Perhaps new coach Alvin Gentry, who arrives from Golden State, will view Evans fitting into an Andre Iguodala-like role that would give him free reign over the second unit and put his play-making ability to greater use. If that’s how it plays out, look for Evans, who won the 2010 Rookie of the Year award in Sacramento, to be in the discussion for the 2016 Sixth Man of the Year award.
Feedback here is in line with many Pelican fans opinions on these players, including my own. Jrue Holiday appears to have the higher upside between himself and Tyreke Evans, but the issue of durability severely muddies the waters. While reports are that Holiday will have his minutes limited early on who starts later in the season could be up for significant debate. Ben Golliver wrote the blurbs for both Holiday and Evans.
Rob Mahoney did the legwork on Anderson and chose not to delve too deeply into Anderson's defensive limitations. If the game was only played on offense Ryno would rank much higher. Injuries surely play a large part in the drops by both Holiday (minus nine) and Anderson (minus 13) in these rankings. The health and conditioning of both Holiday and Anderson are expected to play a large role in just how successful the Pelicans will be this season. On the flip side, Evans staying on the court combined with the sheer volume of his workload on the court contributes to his 26 slot climb.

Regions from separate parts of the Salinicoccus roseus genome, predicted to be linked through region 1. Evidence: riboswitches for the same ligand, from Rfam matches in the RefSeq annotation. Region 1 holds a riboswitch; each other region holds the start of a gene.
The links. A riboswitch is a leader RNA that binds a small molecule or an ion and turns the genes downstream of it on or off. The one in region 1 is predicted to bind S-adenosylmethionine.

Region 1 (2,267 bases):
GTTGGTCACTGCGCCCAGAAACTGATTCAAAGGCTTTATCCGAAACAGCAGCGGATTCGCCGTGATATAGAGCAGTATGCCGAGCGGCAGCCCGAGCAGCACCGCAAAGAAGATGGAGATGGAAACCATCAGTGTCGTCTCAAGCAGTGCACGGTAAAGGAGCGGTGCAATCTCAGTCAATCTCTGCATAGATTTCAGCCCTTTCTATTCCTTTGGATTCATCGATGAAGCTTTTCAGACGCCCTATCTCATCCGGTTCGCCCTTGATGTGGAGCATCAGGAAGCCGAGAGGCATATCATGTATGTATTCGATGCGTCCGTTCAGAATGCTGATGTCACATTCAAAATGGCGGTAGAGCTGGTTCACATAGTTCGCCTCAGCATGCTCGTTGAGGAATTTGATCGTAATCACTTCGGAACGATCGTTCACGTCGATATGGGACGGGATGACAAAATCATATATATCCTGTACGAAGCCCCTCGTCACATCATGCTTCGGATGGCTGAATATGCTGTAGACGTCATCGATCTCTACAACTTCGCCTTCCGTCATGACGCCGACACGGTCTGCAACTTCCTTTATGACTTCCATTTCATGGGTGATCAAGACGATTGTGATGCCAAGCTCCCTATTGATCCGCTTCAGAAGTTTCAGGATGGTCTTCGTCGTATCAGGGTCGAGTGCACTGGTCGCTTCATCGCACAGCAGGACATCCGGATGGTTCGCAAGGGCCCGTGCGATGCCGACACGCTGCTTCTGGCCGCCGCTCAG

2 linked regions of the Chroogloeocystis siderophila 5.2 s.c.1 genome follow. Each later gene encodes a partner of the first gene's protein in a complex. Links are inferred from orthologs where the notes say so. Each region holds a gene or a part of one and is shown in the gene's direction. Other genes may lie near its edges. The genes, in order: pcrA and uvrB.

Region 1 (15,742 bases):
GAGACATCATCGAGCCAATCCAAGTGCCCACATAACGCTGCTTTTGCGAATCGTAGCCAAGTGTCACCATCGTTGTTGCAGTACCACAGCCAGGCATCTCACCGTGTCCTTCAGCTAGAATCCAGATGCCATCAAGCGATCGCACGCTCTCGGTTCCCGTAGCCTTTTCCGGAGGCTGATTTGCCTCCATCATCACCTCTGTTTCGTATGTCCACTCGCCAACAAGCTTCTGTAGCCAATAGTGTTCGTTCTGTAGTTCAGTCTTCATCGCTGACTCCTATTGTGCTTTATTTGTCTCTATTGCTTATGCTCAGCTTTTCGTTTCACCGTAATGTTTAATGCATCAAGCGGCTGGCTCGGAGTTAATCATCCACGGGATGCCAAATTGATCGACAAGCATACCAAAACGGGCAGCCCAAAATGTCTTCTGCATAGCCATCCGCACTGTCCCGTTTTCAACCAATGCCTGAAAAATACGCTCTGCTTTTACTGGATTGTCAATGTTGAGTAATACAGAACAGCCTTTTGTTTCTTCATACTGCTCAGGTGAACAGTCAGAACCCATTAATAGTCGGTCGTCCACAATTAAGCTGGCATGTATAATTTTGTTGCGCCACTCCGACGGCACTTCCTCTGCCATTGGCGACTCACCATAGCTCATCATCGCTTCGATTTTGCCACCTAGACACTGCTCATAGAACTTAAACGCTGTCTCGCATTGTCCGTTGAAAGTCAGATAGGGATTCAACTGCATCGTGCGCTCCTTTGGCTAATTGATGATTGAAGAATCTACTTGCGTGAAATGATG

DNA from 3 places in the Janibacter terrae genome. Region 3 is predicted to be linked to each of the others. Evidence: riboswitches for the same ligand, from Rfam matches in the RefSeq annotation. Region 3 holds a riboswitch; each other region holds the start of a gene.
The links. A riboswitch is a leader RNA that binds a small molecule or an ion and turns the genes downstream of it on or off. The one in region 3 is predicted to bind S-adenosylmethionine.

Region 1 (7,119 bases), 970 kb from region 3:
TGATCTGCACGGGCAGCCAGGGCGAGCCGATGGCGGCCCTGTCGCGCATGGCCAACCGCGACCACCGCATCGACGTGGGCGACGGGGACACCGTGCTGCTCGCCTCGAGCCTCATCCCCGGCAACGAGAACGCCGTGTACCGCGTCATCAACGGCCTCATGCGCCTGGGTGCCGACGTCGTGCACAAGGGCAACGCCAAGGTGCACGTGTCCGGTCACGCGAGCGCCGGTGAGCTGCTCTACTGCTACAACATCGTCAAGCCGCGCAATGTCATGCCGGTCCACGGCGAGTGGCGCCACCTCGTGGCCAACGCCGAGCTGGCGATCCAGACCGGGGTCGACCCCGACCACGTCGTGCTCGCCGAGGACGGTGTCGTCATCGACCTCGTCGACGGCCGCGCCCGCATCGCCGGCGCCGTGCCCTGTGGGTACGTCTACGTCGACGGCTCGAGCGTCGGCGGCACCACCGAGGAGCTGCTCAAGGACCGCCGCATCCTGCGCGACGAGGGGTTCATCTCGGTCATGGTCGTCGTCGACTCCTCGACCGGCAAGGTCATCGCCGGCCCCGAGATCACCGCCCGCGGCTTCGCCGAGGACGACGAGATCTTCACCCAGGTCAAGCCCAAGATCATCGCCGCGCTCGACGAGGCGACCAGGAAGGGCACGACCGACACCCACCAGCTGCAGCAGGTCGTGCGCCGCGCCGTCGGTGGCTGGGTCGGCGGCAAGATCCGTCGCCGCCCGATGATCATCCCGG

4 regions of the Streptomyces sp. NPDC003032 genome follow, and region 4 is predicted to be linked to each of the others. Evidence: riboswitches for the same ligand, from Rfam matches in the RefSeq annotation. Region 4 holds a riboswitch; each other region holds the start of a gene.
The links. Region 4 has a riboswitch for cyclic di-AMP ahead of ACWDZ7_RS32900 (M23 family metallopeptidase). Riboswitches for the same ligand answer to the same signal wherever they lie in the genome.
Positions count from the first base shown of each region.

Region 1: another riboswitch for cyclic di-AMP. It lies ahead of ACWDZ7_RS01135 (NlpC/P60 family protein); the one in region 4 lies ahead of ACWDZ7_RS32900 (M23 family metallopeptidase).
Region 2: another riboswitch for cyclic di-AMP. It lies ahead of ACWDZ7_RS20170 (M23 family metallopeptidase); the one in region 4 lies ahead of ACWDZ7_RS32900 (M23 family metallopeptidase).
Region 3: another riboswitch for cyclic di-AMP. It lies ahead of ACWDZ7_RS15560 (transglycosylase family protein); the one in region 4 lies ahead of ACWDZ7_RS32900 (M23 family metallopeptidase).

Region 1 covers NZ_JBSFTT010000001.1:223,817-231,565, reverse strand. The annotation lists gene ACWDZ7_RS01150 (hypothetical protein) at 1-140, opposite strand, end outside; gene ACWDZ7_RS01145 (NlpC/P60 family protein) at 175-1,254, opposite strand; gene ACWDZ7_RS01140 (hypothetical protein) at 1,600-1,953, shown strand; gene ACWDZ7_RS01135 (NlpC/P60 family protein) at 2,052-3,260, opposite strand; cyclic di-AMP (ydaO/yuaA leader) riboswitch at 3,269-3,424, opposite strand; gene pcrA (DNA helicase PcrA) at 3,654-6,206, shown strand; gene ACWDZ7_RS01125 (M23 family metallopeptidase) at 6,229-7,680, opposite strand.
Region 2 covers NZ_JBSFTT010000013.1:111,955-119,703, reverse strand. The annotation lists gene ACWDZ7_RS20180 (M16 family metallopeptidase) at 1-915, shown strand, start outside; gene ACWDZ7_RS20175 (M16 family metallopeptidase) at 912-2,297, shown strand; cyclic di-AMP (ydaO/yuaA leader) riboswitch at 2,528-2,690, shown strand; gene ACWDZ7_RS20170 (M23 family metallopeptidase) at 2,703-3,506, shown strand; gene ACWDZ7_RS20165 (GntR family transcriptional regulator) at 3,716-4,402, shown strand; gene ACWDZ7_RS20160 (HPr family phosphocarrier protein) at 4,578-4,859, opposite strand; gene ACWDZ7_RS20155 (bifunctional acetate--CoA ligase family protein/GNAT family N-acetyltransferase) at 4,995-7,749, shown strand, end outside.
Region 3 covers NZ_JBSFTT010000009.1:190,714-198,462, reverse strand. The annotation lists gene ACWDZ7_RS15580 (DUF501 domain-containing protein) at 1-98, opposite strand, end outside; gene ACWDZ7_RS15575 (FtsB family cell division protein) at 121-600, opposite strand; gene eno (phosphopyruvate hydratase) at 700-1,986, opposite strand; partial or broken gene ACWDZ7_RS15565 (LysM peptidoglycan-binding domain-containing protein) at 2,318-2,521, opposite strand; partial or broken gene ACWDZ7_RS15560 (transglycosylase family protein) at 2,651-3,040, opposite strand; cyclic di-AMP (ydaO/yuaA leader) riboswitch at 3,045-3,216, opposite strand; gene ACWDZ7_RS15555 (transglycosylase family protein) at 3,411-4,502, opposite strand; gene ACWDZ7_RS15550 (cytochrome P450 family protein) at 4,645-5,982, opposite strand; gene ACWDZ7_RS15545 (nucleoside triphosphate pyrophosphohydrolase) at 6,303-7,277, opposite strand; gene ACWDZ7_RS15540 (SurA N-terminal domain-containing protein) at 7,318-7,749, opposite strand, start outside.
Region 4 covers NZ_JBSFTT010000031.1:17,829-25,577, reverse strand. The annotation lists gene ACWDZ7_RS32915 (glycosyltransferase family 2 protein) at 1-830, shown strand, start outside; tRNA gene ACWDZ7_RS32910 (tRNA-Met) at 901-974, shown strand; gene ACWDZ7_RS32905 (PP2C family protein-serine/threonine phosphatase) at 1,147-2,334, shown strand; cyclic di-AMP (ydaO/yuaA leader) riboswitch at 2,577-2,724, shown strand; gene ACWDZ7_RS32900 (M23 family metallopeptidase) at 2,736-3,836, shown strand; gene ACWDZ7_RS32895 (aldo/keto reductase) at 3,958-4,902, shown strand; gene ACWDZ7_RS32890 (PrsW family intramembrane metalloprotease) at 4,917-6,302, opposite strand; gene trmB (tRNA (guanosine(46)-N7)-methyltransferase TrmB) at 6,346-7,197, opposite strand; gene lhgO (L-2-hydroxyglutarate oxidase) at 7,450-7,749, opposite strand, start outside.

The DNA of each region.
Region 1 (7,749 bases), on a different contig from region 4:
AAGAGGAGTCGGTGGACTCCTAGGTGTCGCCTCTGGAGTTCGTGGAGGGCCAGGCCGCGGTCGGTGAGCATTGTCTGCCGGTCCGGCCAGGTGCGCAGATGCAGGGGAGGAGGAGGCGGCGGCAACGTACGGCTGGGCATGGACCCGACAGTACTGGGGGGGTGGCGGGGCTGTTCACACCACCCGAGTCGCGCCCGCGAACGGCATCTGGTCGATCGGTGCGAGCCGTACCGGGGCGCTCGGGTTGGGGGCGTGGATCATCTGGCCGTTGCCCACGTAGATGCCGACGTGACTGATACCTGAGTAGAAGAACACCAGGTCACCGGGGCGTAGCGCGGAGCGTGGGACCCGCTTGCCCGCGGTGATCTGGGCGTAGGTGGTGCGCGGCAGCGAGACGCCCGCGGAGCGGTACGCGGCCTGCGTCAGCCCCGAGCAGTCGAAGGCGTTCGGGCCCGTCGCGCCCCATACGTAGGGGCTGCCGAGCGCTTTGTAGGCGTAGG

Further down both Eric Gordon and Omer Asik find themselves on the outside looking in. Both projected starters appear on the snub list. While Anderson's one way utility maintains a slot in the top 100 the limitations of Asik (offense) and Gordon (defense) keep them from the top 100. Sports Illustrated will be releasing the top 10 on Thursday, where we assume Anthony Davis will make an appearance.